RC Networks
While perusing through volume one of Chestnut and Mayer's Servomechanisms and Regulating System Design
(John Wiley & Sons, New York, second edition, 1959)
I came across an interesting table on page 560 (the same table is also in Korn and Korn's Electronic Analog and Hybrid Computers from 1964, another
McGrawHill publication, as Table A1 on page 553). At the bottom of the table was the attribute to the origin of
this table: an article in the April 1952 edition of Electronics magazine, published by McGrawHill.
As luck would have it, the American Radio History website has a scanned copy of that magazine:
Electronics, McGrawHill, April 1952.
And there on page 147 (155 of the PDF) is the original table (Table 1) at the end of an article on
Driftless DC Amplifiers by Frank Bradley and Rawley McCoy of Reeves Instrument Corp, New York, NY,
the table itself apparently the work of their colleague S. Godet.
So, what's all the fuss about something from 66 years ago? Take a look: here's the table from that magazine article:
Table 1: Transfer Functions of RC Input and Output Networks.
What an interesting treasure trove of RC networks. Some familiar, some not so familiar. And all catalogued complete with expressions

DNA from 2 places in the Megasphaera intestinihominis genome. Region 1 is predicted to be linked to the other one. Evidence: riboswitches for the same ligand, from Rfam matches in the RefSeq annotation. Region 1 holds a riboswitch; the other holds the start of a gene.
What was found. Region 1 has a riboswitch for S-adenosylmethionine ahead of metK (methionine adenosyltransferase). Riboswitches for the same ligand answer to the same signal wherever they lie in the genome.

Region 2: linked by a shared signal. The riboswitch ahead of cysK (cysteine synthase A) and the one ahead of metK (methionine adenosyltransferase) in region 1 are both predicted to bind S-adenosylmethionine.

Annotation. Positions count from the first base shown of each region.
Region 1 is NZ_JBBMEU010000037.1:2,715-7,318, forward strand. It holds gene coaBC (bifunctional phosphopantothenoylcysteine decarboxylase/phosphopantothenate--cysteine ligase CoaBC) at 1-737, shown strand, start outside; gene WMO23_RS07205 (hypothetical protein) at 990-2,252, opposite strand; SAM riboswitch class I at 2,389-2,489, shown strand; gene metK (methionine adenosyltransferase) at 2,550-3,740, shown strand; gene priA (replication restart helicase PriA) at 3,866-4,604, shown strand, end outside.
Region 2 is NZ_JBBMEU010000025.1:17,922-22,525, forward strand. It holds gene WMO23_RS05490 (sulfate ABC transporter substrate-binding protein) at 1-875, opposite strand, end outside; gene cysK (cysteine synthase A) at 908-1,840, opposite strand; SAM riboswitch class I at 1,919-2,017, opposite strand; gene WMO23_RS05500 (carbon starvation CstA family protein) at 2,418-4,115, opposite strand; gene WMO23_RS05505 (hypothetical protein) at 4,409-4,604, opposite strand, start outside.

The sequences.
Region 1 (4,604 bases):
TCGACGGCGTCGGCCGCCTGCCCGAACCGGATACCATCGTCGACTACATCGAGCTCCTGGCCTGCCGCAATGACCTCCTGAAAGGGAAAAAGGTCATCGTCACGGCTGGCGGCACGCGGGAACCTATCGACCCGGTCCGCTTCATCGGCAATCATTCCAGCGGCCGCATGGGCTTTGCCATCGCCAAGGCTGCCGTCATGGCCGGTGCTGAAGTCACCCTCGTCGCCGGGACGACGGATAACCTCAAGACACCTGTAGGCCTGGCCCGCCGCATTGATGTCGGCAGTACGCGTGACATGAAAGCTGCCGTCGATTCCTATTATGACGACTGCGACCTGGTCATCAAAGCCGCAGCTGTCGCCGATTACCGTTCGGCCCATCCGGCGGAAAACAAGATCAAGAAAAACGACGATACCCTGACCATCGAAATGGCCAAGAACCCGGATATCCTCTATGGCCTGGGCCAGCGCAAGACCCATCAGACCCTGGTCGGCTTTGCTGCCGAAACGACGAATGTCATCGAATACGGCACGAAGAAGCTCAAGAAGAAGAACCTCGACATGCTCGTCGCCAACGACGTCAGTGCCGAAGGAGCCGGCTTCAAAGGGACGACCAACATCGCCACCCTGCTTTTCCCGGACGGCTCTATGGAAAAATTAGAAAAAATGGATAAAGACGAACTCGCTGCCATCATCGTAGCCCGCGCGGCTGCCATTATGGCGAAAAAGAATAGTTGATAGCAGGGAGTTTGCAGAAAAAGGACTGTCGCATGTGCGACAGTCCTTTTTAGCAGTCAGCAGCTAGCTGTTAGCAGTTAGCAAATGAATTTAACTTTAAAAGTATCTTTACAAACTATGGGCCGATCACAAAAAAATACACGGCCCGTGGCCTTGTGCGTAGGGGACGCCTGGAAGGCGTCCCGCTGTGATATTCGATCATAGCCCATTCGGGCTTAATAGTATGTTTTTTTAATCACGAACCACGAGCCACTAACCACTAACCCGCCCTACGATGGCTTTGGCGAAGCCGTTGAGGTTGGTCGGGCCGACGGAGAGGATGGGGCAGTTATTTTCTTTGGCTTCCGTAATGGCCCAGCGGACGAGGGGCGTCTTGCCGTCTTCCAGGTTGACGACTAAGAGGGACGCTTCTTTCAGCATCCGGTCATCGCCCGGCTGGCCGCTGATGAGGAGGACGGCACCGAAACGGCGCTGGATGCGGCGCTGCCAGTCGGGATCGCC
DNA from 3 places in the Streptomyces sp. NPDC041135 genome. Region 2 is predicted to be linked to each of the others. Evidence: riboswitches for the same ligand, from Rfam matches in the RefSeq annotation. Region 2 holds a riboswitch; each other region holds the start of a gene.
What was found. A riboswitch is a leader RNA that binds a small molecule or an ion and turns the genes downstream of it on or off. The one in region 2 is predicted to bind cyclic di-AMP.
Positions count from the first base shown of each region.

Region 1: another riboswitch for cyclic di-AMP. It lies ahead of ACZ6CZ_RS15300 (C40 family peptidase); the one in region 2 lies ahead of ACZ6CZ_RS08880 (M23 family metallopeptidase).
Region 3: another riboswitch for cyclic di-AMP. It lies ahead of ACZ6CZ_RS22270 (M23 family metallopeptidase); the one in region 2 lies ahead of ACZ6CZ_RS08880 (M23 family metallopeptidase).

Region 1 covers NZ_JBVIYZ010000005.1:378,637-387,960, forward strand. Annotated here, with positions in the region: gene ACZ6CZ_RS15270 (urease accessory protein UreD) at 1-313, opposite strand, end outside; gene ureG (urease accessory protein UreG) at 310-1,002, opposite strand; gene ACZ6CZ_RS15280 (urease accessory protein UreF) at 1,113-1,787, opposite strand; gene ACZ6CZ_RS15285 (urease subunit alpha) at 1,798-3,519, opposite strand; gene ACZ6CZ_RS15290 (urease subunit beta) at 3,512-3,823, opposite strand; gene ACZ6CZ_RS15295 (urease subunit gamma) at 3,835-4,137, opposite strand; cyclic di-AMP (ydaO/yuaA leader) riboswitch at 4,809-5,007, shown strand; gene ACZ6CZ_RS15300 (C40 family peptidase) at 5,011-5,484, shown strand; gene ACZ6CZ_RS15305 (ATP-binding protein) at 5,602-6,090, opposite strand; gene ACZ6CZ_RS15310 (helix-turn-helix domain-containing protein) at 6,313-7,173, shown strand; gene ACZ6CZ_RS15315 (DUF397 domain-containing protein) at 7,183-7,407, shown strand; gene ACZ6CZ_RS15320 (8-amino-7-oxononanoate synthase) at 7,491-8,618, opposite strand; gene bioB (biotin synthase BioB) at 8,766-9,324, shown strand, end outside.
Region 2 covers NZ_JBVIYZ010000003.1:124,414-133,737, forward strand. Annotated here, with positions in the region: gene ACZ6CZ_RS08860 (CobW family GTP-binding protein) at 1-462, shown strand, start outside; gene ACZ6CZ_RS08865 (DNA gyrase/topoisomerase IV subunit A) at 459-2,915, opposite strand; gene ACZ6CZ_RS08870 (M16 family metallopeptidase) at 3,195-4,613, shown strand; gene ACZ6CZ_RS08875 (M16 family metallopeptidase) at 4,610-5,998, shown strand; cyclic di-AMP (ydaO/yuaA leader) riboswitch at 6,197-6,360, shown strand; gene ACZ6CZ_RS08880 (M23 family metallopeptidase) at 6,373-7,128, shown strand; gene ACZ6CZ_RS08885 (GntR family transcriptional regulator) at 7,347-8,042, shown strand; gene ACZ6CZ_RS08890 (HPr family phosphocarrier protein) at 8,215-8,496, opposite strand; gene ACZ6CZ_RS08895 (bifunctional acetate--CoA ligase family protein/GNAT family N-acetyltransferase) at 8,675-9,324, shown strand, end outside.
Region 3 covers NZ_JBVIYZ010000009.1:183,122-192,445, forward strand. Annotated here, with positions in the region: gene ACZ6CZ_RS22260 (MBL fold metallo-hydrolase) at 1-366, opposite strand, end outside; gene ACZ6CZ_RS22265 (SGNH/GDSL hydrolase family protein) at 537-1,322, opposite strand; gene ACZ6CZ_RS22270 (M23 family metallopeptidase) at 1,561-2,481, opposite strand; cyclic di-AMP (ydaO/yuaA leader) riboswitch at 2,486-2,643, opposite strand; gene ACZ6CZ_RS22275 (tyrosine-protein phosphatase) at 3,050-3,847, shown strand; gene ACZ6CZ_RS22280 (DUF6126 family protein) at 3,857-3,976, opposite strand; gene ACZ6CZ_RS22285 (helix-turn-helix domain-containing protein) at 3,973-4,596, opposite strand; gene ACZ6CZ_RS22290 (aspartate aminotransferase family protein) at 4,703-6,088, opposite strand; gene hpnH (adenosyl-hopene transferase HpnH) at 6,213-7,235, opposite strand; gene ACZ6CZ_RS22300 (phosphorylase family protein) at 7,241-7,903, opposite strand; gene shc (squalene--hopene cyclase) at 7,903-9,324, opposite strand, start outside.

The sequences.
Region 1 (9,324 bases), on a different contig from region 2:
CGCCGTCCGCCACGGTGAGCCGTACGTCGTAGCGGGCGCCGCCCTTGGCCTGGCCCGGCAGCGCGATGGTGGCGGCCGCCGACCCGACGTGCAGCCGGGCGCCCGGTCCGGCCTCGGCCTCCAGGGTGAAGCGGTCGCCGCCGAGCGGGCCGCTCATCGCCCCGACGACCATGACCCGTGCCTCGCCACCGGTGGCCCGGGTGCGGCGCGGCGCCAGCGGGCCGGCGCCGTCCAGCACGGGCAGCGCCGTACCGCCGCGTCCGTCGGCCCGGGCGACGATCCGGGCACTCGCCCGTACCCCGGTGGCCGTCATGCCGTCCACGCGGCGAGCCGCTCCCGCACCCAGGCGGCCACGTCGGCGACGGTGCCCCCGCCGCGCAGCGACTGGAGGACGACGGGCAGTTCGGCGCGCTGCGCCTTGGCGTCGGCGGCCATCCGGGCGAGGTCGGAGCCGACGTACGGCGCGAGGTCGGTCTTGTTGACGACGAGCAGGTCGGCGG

describing their function.
In Godet's table the networks were grouped by transfer impedance functions. We could also group them by the network configuration and their conjugate,
swapping R and C. For example, take the single R  it's conjugate would be the single C. Some network configurations would not have a natural conjugate,
for example the R and C in parallel or in series  swapping the R and C would produce the exact same network.
The full title of these transfer functions is "shortcircuit transfer impedance functions". This means that the functions
relate the input voltage to the output current into a shortcircuit. Which is exactly what is required for circuit blocks based
on the virtualearth inverting opamp circuit:
Here, the input pin to the amplifier is driven to be zero volts (virtual earth) by the feedback path around the amplifier through \(Z_o\),
precisely cancelling any currents flowing in through \(Z_i\).
The transfer function \(\frac{V_{out}}{V_{in}}\) is the wellknown \(\frac{Z_o}{Z_i}\). Given a desired transfer function we can then split it
into two parts for \(Z_o\) and \(Z_i\) and then consult the table to find suitable RC networks.
It is interesting to
note that when the paper was published the notation of the time was to use p (or sometimes P) as the complex frequency variable,
compared to today where s (the Laplace operator) is used. In this case they can be used interchangably, so for p read s
to get to something that looks more familiar.
On this page, over time, I will be cataloguing each of these circuits, as well as providing further information about them, such as DC paths
(useful for setting up bias conditions).
ID 
Transfer Impedance Function 
Network 
Relations 
Inverse Relations 
1 
$$A$$ 

$$A = R$$ 
$$R = A$$ 
2 
$$\frac{A}{1+sT}$$ 

$$A = R$$ $$T = RC$$ 
$$R = A$$ $$C = \frac{T}{A}$$